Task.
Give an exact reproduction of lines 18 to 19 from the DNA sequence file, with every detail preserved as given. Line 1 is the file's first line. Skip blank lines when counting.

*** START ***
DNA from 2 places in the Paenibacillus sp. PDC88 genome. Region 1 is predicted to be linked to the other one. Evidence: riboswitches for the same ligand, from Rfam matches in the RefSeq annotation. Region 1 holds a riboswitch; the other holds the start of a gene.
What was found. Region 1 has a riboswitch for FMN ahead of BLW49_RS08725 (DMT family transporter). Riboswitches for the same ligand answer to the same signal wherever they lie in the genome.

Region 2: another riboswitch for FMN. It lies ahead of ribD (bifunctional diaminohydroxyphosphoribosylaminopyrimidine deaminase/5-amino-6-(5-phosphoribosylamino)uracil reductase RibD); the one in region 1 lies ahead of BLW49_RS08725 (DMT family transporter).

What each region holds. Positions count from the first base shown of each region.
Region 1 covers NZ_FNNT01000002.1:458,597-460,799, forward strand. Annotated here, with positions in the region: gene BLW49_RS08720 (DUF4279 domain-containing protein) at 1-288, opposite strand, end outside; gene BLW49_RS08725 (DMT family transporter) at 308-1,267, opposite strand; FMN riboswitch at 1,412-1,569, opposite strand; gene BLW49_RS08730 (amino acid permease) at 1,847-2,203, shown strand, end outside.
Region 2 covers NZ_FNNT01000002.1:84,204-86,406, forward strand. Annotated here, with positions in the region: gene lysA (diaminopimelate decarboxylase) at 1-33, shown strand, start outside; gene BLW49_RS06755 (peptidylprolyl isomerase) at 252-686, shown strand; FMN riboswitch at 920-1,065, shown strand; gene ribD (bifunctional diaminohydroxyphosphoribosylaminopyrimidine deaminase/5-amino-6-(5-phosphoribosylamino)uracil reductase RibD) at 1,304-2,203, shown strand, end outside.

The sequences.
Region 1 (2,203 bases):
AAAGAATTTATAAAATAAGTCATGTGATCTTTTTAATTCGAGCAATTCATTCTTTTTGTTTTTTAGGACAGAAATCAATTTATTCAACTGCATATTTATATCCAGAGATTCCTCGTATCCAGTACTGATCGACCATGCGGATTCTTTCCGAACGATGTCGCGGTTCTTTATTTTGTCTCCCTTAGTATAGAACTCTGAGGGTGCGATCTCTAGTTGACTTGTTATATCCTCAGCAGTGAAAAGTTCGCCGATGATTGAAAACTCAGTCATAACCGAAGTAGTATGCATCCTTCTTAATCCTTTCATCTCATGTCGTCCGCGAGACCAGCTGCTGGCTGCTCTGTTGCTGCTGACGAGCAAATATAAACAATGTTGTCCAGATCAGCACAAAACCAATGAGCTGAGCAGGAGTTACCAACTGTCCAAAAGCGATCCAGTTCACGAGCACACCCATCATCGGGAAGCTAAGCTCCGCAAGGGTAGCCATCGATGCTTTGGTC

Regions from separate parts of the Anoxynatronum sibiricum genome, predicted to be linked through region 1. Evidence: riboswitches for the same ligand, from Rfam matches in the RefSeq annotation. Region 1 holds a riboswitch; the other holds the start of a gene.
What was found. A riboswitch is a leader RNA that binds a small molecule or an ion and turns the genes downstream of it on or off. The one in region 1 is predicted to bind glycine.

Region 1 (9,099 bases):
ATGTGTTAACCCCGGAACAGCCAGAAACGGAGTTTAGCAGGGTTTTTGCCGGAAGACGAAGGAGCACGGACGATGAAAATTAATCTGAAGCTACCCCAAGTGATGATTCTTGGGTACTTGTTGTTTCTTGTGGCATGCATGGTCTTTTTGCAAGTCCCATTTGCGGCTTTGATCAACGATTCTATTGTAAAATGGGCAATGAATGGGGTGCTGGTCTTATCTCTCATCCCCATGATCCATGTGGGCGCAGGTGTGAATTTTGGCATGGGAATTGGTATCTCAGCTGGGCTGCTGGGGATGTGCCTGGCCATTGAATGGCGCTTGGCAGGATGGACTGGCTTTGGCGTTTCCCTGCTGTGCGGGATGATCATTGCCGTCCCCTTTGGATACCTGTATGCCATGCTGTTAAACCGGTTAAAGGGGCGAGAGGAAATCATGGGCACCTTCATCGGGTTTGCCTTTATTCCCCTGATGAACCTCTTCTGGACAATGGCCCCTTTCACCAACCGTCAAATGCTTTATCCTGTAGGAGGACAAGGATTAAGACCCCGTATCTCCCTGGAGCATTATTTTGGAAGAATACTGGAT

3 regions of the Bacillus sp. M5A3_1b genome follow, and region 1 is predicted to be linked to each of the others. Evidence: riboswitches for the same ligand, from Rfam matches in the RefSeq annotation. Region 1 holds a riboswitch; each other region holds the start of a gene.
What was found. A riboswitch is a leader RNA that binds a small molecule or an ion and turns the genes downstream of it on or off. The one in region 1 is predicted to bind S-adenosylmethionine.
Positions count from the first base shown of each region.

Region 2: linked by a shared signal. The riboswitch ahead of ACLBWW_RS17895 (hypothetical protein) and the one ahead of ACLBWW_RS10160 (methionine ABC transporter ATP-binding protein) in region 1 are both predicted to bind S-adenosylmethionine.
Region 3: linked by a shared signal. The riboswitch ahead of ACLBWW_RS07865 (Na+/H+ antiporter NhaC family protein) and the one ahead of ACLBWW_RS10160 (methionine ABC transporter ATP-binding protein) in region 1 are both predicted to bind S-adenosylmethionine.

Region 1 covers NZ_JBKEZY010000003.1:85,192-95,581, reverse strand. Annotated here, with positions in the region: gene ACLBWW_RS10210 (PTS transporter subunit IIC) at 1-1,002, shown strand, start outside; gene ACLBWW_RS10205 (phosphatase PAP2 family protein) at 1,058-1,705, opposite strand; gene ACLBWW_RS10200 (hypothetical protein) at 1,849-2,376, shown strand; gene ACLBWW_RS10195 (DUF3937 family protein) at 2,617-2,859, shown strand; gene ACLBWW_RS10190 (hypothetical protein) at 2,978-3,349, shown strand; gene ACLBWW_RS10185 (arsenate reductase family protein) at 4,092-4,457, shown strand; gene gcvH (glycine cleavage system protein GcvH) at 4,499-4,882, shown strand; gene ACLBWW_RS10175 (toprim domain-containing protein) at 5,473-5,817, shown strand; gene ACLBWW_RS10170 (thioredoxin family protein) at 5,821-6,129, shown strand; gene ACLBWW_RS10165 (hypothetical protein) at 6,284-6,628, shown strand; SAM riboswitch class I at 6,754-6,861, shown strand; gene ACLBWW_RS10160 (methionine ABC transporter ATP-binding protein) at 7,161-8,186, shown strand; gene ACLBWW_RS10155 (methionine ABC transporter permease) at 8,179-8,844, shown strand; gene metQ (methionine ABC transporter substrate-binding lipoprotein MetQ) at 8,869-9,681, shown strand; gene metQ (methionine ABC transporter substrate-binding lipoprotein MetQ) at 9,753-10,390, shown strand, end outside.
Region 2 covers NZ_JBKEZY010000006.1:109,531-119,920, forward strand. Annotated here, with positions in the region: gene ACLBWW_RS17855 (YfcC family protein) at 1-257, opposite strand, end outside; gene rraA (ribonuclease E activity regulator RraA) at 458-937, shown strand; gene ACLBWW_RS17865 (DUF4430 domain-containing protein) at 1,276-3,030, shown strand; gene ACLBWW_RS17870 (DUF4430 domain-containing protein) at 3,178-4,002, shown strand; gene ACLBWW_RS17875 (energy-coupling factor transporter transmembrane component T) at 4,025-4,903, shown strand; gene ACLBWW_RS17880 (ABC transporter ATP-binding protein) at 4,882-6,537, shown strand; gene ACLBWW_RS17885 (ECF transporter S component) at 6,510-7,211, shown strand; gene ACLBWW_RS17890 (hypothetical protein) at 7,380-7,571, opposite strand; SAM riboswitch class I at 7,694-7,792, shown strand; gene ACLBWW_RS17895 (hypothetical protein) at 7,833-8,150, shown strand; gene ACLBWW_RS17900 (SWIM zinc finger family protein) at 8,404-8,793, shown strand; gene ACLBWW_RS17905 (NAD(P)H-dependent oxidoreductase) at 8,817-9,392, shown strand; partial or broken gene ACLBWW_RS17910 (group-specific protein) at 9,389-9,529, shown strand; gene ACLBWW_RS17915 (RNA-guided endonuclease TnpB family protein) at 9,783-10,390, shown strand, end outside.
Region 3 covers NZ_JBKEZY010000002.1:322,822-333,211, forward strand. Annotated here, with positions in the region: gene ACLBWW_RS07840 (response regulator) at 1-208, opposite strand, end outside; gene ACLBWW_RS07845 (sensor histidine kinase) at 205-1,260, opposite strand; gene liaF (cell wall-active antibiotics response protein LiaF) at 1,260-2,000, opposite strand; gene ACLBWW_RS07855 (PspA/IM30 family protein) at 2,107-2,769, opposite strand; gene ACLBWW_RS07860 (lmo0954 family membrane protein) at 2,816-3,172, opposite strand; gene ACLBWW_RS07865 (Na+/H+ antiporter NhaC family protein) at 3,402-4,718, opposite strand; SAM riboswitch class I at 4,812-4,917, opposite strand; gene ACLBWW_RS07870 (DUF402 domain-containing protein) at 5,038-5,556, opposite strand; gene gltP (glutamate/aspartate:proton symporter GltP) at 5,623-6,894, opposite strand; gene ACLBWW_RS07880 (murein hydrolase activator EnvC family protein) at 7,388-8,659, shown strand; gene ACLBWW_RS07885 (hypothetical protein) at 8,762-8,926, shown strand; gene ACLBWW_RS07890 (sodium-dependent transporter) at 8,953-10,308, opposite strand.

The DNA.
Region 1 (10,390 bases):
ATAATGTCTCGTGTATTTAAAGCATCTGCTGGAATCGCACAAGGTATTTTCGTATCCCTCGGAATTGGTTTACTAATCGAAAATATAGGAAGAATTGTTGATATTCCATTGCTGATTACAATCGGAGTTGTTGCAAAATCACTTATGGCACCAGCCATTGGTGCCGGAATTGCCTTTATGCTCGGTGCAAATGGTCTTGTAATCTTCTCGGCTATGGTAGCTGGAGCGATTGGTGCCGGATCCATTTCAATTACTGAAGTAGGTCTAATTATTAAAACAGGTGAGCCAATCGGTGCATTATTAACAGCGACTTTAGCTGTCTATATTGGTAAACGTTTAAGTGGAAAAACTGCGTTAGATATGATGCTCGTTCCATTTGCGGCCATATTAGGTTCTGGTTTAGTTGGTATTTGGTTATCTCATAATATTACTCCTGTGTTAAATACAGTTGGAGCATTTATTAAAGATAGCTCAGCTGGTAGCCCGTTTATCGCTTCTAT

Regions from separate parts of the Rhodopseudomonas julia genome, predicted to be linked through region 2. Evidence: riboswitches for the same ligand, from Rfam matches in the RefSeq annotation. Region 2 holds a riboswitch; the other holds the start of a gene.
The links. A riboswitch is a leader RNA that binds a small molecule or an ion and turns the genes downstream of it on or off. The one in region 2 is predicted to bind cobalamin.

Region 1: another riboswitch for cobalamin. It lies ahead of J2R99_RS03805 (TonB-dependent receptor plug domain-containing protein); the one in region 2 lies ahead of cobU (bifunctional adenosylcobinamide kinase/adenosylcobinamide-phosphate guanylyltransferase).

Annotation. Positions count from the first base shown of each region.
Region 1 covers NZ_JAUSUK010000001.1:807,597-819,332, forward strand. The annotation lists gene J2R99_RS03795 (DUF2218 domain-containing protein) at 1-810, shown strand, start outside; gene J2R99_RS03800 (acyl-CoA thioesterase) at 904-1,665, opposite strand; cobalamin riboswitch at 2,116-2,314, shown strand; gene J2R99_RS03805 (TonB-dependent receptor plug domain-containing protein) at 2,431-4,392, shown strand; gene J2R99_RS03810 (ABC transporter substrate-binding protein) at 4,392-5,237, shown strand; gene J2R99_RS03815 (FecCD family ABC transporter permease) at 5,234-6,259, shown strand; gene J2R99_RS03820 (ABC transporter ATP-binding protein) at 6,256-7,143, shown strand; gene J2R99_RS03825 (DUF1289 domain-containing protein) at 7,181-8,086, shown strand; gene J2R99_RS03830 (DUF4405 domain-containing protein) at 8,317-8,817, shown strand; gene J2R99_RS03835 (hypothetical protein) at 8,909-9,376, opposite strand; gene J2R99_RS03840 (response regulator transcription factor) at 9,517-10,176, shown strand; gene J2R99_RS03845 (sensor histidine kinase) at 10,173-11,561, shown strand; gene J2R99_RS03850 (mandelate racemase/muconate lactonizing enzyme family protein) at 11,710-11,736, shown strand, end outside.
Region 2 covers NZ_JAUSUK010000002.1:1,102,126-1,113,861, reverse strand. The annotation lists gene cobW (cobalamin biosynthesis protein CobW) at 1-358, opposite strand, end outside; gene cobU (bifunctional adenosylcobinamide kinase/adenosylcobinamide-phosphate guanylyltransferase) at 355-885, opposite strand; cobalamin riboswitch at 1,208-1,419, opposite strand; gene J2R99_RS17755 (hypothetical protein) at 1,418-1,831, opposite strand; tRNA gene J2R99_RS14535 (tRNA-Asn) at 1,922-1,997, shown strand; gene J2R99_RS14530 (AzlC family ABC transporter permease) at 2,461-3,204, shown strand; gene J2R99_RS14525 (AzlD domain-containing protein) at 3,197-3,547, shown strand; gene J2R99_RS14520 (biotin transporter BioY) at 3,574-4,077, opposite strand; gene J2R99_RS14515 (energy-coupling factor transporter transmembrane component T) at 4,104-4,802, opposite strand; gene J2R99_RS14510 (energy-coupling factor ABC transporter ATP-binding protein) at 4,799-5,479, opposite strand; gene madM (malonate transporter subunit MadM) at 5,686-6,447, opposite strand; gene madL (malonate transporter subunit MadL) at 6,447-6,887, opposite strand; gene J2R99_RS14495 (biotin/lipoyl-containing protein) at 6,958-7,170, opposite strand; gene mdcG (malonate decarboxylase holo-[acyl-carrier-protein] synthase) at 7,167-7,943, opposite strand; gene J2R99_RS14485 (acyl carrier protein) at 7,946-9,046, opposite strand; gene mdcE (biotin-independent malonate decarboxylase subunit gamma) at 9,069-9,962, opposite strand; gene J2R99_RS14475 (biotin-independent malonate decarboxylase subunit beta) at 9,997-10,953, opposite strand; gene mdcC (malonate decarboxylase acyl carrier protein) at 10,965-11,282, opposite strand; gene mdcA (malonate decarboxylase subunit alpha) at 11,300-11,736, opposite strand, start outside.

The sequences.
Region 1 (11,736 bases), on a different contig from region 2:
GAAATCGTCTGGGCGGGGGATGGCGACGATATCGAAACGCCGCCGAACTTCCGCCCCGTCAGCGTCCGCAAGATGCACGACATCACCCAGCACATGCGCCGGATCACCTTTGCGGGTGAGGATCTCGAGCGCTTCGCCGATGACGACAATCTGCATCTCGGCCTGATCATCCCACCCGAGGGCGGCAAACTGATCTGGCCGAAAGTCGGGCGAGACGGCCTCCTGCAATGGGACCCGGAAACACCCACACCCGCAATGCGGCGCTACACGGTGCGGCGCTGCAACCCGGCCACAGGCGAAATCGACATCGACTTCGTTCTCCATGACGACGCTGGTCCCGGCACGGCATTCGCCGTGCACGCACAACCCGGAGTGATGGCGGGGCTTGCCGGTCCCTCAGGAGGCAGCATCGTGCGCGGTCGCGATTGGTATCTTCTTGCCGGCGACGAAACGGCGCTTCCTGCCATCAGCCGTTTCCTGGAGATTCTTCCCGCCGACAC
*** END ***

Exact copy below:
Region 3: linked by a shared signal. The riboswitch ahead of ACLBWW_RS07865 (Na+/H+ antiporter NhaC family protein) and the one ahead of ACLBWW_RS10160 (methionine ABC transporter ATP-binding protein) in region 1 are both predicted to bind S-adenosylmethionine.

Region 1 covers NZ_JBKEZY010000003.1:85,192-95,581, reverse strand. Annotated here, with positions in the region: gene ACLBWW_RS10210 (PTS transporter subunit IIC) at 1-1,002, shown strand, start outside; gene ACLBWW_RS10205 (phosphatase PAP2 family protein) at 1,058-1,705, opposite strand; gene ACLBWW_RS10200 (hypothetical protein) at 1,849-2,376, shown strand; gene ACLBWW_RS10195 (DUF3937 family protein) at 2,617-2,859, shown strand; gene ACLBWW_RS10190 (hypothetical protein) at 2,978-3,349, shown strand; gene ACLBWW_RS10185 (arsenate reductase family protein) at 4,092-4,457, shown strand; gene gcvH (glycine cleavage system protein GcvH) at 4,499-4,882, shown strand; gene ACLBWW_RS10175 (toprim domain-containing protein) at 5,473-5,817, shown strand; gene ACLBWW_RS10170 (thioredoxin family protein) at 5,821-6,129, shown strand; gene ACLBWW_RS10165 (hypothetical protein) at 6,284-6,628, shown strand; SAM riboswitch class I at 6,754-6,861, shown strand; gene ACLBWW_RS10160 (methionine ABC transporter ATP-binding protein) at 7,161-8,186, shown strand; gene ACLBWW_RS10155 (methionine ABC transporter permease) at 8,179-8,844, shown strand; gene metQ (methionine ABC transporter substrate-binding lipoprotein MetQ) at 8,869-9,681, shown strand; gene metQ (methionine ABC transporter substrate-binding lipoprotein MetQ) at 9,753-10,390, shown strand, end outside.